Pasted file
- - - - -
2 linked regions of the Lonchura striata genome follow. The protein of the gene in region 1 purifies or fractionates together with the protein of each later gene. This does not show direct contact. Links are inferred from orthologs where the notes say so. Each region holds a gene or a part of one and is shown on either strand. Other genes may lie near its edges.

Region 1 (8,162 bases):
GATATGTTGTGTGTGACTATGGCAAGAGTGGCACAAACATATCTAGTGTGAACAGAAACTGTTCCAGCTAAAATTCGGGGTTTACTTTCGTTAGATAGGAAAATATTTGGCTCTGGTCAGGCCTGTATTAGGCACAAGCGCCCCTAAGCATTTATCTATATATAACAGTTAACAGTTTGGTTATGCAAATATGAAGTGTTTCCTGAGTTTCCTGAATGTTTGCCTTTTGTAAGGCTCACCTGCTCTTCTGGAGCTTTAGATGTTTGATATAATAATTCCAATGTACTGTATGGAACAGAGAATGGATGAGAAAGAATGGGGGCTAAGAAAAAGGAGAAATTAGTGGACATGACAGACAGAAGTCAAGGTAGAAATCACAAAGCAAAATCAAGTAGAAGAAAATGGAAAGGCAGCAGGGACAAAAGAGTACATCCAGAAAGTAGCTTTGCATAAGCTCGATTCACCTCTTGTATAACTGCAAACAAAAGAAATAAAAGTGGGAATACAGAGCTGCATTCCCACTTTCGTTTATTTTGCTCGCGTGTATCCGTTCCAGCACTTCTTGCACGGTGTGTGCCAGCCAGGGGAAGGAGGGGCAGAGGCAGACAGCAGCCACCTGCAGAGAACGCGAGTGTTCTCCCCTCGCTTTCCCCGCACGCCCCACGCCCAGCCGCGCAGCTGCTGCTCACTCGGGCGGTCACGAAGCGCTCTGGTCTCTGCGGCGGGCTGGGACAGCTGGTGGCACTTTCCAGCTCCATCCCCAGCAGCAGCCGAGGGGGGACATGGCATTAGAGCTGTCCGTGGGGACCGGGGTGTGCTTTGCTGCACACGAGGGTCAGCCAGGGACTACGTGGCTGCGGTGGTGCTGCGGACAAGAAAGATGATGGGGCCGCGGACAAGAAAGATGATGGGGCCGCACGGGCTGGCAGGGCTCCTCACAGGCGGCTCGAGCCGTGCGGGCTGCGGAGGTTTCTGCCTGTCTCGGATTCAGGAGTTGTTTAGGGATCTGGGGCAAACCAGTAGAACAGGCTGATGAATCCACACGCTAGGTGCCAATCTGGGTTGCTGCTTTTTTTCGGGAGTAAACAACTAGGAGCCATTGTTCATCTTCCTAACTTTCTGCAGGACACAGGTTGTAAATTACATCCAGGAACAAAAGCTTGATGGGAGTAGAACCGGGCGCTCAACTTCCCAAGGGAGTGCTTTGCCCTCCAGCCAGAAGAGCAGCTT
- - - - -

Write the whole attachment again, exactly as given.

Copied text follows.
2 linked regions of the Lonchura striata genome follow. The protein of the gene in region 1 purifies or fractionates together with the protein of each later gene. This does not show direct contact. Links are inferred from orthologs where the notes say so. Each region holds a gene or a part of one and is shown on either strand. Other genes may lie near its edges.

Region 1 (8,162 bases):
GATATGTTGTGTGTGACTATGGCAAGAGTGGCACAAACATATCTAGTGTGAACAGAAACTGTTCCAGCTAAAATTCGGGGTTTACTTTCGTTAGATAGGAAAATATTTGGCTCTGGTCAGGCCTGTATTAGGCACAAGCGCCCCTAAGCATTTATCTATATATAACAGTTAACAGTTTGGTTATGCAAATATGAAGTGTTTCCTGAGTTTCCTGAATGTTTGCCTTTTGTAAGGCTCACCTGCTCTTCTGGAGCTTTAGATGTTTGATATAATAATTCCAATGTACTGTATGGAACAGAGAATGGATGAGAAAGAATGGGGGCTAAGAAAAAGGAGAAATTAGTGGACATGACAGACAGAAGTCAAGGTAGAAATCACAAAGCAAAATCAAGTAGAAGAAAATGGAAAGGCAGCAGGGACAAAAGAGTACATCCAGAAAGTAGCTTTGCATAAGCTCGATTCACCTCTTGTATAACTGCAAACAAAAGAAATAAAAGTGGGAATACAGAGCTGCATTCCCACTTTCGTTTATTTTGCTCGCGTGTATCCGTTCCAGCACTTCTTGCACGGTGTGTGCCAGCCAGGGGAAGGAGGGGCAGAGGCAGACAGCAGCCACCTGCAGAGAACGCGAGTGTTCTCCCCTCGCTTTCCCCGCACGCCCCACGCCCAGCCGCGCAGCTGCTGCTCACTCGGGCGGTCACGAAGCGCTCTGGTCTCTGCGGCGGGCTGGGACAGCTGGTGGCACTTTCCAGCTCCATCCCCAGCAGCAGCCGAGGGGGGACATGGCATTAGAGCTGTCCGTGGGGACCGGGGTGTGCTTTGCTGCACACGAGGGTCAGCCAGGGACTACGTGGCTGCGGTGGTGCTGCGGACAAGAAAGATGATGGGGCCGCGGACAAGAAAGATGATGGGGCCGCACGGGCTGGCAGGGCTCCTCACAGGCGGCTCGAGCCGTGCGGGCTGCGGAGGTTTCTGCCTGTCTCGGATTCAGGAGTTGTTTAGGGATCTGGGGCAAACCAGTAGAACAGGCTGATGAATCCACACGCTAGGTGCCAATCTGGGTTGCTGCTTTTTTTCGGGAGTAAACAACTAGGAGCCATTGTTCATCTTCCTAACTTTCTGCAGGACACAGGTTGTAAATTACATCCAGGAACAAAAGCTTGATGGGAGTAGAACCGGGCGCTCAACTTCCCAAGGGAGTGCTTTGCCCTCCAGCCAGAAGAGCAGCTT